Hosted SAP service targets midmarket

SAP is rolling out a hosted service it hopes will appeal to midsized customers that can rent the software for as little as $325...

SAP is rolling out a hosted service it hopes will appeal to midsized customers that can rent the software for as little as $325 (£178) per user a month while avoiding the complexity of in-house installations.

SAP unveiled the managed offering, which officials said delivers prepackaged bundles of software aimed at specific vertical markets such as consumer goods and high-tech device manufacturers.

The programme calls for using server and storage hardware in the datacentres of SAP partner Hewlett-Packard, which will also provide security and other technical support and services. 

Previously, SAP primarily offered hosted applications only to very large companies with specific requirements that were consistent with their scale, said Bill McDermott, chief executive officer and president of SAP America. 

Under the new plan, each customer gets a dedicated server in an HP datacentre.

"A lot of customers in small- to medium-sized businesses told me they don't like the one-to-many [hosting] model where their data is managed in an open environment," McDermott said. "They want a one-to-one relationship." 

Gary Walden, SAP project manager at refiner C&H Sugar, said that if a single monthly pricing scheme had been available a year ago when his company was negotiating with SAP for a hosted service, "we would have looked at it very hard" as a way to save money.

C&H has used a full suite of hosted SAP applications since March, after it shut down a mainframe-based system.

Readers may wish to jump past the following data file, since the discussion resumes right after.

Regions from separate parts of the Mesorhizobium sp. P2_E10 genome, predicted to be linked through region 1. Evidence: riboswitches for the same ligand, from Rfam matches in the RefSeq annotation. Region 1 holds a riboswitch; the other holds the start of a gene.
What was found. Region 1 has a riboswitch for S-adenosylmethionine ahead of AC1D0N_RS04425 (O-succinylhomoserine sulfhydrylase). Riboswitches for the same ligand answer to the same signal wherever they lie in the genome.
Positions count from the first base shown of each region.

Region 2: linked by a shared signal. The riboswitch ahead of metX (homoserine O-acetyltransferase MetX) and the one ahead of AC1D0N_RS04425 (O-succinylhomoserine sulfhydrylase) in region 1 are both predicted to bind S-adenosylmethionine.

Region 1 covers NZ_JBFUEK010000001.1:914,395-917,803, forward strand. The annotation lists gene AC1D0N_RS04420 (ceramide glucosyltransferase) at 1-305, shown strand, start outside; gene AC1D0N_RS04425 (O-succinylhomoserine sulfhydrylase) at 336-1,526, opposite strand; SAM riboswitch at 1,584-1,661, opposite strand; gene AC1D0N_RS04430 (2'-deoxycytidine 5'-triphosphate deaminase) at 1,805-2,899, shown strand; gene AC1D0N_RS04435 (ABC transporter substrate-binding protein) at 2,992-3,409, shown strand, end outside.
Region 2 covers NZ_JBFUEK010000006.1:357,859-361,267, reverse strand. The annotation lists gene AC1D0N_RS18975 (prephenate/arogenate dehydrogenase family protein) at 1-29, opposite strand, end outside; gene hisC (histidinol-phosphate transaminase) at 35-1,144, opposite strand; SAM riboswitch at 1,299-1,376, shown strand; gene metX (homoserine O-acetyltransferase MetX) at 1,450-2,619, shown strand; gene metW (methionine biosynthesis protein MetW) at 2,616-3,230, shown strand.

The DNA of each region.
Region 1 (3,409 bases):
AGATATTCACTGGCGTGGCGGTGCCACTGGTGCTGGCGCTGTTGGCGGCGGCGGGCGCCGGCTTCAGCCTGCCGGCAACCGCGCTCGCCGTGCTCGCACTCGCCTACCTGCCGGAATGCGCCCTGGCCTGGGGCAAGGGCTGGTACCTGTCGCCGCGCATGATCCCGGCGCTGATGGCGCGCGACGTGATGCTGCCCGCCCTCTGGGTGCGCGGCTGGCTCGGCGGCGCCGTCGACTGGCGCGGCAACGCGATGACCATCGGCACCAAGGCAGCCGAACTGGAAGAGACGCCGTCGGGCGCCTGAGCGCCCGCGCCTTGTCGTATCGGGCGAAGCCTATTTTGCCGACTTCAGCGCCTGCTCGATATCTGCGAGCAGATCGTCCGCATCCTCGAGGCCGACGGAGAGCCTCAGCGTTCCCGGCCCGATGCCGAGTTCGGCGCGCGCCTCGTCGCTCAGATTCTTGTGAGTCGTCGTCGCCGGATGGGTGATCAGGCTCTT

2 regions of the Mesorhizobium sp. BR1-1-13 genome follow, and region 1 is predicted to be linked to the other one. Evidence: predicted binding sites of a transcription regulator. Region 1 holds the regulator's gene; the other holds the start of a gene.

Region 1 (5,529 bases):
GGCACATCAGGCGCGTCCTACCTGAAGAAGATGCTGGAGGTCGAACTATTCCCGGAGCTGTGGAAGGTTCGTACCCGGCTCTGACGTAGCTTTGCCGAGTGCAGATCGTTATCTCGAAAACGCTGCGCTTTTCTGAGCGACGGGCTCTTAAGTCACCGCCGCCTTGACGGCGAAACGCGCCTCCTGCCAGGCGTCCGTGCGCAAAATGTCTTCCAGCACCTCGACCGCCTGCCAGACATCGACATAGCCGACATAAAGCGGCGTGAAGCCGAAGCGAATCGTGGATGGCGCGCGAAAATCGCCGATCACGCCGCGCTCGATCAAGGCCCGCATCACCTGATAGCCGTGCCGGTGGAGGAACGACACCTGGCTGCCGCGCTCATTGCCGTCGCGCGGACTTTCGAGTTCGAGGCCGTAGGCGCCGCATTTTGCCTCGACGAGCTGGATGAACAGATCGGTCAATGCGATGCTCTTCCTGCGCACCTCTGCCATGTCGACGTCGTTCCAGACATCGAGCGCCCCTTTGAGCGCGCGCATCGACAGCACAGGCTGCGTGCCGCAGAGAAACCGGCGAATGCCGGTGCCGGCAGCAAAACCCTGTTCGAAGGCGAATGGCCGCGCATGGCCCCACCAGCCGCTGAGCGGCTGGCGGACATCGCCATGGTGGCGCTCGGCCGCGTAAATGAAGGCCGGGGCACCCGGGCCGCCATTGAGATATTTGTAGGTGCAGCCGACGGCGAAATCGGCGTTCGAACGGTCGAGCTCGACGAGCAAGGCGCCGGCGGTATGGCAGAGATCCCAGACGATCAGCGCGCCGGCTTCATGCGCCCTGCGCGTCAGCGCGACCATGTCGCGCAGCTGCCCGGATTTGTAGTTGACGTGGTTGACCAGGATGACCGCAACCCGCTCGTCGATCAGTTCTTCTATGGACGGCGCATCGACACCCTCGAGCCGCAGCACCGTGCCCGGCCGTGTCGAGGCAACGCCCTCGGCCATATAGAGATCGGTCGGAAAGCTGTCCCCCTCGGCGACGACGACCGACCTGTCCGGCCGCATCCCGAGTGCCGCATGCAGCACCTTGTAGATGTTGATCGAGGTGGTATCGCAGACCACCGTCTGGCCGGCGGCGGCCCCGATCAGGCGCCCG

The C&H hosted systems contract separately priced out implementation and consulting fees, among other things, Walden said. Nevertheless, the hosting service has helped boost C&H's operational efficiency without having to add extra IT support staff around the clock. 

On the other hand, for a large company such as Halliburton, the new SAP offering sparks no interest at all, said IT vice-president Mike Perroni. The energy and construction services provider currently runs SAP R/3 hosted by an HP datacentre and technical staff. 

"We fall into the large market," he said. "We only have one instance of SAP, and it's big." 

While SAP is hardly alone among application providers in hosting, Amy Konary, an analyst at IDC, said the company separates itself from the pack by bundling the applications to service specific industries.

The managed offering will most likely appeal to large SAP shops interested in extending the software to subsidiaries or regional offices, she said.

Marc L. Songini writes for Computerworld

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